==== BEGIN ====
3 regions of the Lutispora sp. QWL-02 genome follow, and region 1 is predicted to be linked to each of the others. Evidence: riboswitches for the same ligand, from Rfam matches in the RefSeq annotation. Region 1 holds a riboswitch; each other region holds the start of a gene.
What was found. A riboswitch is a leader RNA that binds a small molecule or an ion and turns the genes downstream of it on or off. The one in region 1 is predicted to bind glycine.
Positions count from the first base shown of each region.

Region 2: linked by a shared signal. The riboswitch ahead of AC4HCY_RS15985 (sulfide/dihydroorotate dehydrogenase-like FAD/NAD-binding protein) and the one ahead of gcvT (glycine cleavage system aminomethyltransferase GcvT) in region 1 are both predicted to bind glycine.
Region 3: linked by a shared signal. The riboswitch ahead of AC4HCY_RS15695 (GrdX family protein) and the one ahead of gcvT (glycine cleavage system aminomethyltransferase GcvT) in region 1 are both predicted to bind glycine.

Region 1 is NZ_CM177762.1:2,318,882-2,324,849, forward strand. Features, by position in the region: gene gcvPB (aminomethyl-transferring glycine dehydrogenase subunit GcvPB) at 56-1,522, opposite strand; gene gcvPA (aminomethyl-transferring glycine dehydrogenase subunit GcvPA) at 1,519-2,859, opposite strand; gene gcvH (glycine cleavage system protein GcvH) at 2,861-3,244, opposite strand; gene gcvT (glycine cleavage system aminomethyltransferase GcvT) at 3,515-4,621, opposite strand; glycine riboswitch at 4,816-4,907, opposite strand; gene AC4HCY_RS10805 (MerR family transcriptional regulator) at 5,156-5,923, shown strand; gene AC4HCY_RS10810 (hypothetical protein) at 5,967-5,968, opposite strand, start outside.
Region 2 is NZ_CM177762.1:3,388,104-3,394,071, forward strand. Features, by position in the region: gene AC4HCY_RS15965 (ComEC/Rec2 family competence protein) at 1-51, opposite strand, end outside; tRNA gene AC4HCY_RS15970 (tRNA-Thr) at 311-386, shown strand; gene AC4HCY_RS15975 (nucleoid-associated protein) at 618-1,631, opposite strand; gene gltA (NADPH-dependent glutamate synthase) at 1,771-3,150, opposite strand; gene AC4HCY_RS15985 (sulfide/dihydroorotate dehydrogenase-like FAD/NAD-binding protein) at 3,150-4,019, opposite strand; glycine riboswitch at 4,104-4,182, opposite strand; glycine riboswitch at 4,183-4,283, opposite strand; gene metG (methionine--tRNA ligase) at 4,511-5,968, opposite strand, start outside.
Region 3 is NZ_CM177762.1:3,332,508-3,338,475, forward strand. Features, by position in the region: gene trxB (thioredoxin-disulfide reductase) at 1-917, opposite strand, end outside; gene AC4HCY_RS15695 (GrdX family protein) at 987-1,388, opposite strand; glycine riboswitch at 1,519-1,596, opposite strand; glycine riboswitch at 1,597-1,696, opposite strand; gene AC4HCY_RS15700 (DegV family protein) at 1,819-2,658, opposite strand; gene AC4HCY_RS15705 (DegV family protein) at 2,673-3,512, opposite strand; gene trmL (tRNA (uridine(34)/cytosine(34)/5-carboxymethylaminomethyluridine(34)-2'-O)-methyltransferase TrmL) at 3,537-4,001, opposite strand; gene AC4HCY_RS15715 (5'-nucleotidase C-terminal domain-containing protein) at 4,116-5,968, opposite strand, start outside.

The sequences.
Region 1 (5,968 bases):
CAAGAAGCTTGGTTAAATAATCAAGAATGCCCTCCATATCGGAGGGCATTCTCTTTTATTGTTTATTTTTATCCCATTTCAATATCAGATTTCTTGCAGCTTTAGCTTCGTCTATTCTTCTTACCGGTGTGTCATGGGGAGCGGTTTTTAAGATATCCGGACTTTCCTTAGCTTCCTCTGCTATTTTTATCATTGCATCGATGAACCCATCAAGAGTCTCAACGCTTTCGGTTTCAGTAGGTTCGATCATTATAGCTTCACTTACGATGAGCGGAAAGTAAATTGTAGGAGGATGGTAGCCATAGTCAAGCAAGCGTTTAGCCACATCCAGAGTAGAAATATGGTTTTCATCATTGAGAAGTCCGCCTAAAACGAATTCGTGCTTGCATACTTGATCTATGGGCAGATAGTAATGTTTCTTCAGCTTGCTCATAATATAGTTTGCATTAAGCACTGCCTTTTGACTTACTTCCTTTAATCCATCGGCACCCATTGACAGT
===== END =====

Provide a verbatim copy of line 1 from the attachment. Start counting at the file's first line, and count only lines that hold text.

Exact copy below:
3 regions of the Lutispora sp. QWL-02 genome follow, and region 1 is predicted to be linked to each of the others. Evidence: riboswitches for the same ligand, from Rfam matches in the RefSeq annotation. Region 1 holds a riboswitch; each other region holds the start of a gene.